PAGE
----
An artificial ovary “can mature human eggs” outside the body, according to The Daily Telegraph. The newspaper said that an ovary-like structure, constructed in a laboratory from donated ovarian cells, could be used to mature egg cells extracted from cancer patients whose chemotherapy has made them infertile.
The use of these experimental artificial ovaries may eventually be to help female chemotherapy patients conceive. However, at this time there are further challenges to overcome before the technique can be used for this purpose. That said, this research is important and opens up a number of avenues for research into fertility and assisted reproduction.
The next steps for this technique will be to verify that the matured egg cells are of similar quality to naturally matured eggs and that they can be fertilised. More studies with clinical outcomes such as successful fertilisation or pregnancy using eggs grown using this technique will be needed to understand the technique’s true impact.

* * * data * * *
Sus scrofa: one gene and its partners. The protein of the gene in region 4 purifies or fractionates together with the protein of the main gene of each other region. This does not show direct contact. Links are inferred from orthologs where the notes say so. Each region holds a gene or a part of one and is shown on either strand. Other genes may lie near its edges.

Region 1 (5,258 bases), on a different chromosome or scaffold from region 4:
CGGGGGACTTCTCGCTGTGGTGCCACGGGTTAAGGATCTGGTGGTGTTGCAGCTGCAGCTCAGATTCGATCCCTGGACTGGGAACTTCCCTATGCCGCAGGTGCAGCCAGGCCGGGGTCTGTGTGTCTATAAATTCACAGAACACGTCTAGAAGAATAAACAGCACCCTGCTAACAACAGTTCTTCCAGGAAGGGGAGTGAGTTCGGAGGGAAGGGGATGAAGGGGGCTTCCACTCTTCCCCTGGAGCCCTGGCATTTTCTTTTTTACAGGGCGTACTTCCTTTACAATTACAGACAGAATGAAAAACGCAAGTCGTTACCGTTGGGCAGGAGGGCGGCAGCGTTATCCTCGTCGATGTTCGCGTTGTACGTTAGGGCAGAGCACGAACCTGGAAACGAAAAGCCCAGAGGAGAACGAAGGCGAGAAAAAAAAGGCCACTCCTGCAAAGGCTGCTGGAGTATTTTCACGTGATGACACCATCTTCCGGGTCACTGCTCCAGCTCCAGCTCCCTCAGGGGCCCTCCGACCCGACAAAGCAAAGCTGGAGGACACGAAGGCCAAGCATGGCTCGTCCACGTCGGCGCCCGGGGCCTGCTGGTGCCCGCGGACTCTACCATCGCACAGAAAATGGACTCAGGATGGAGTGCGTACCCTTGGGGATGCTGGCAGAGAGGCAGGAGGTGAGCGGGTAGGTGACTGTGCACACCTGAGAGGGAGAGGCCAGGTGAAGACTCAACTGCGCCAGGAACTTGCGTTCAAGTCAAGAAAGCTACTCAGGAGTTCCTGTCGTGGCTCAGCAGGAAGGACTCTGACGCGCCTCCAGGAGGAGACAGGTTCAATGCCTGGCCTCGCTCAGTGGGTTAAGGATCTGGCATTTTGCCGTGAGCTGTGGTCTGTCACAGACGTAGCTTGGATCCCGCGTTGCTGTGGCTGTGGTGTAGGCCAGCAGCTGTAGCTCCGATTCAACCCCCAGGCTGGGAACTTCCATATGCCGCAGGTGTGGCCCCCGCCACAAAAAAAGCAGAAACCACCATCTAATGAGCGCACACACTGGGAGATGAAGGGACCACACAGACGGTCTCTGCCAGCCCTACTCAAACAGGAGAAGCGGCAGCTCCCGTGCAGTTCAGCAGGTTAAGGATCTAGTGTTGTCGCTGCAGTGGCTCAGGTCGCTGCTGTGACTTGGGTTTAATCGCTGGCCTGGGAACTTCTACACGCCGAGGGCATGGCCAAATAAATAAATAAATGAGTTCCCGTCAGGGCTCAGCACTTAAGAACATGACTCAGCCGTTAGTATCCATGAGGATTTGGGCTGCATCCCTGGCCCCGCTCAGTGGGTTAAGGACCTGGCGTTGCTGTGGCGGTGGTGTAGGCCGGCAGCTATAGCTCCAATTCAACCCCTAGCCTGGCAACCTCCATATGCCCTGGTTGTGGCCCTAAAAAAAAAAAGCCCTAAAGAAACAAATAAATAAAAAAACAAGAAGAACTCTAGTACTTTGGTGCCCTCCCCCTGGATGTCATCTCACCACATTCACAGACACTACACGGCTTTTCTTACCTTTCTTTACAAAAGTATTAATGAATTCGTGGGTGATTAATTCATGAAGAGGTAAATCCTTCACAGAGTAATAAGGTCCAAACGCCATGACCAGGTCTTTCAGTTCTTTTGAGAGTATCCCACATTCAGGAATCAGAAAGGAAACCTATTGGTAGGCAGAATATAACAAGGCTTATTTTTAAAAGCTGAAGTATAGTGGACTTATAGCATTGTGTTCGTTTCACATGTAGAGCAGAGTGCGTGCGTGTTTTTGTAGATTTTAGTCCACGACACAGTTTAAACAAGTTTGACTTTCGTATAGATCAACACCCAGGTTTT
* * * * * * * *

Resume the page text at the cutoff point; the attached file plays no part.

Where did the story come from?
The study was carried out in the US by researchers from the Women and Infants’ Hospital, Brown University, Rhode Island. It was funded by the Division of Reproductive Endocrinology and Infertility at the hospital and by a grant from the Rhode Island Science and Technology Council.
The study was published in the peer-reviewed Journal of Assisted Reproduction and Genetics.
The study was reported by The Daily Telegraph and Daily Mail. Both papers reported it accurately, emphasising its potential use for women about to undergo chemotherapy. The Telegraph also included expert commentary which challenges the idea that it represents a “real” artificial ovary.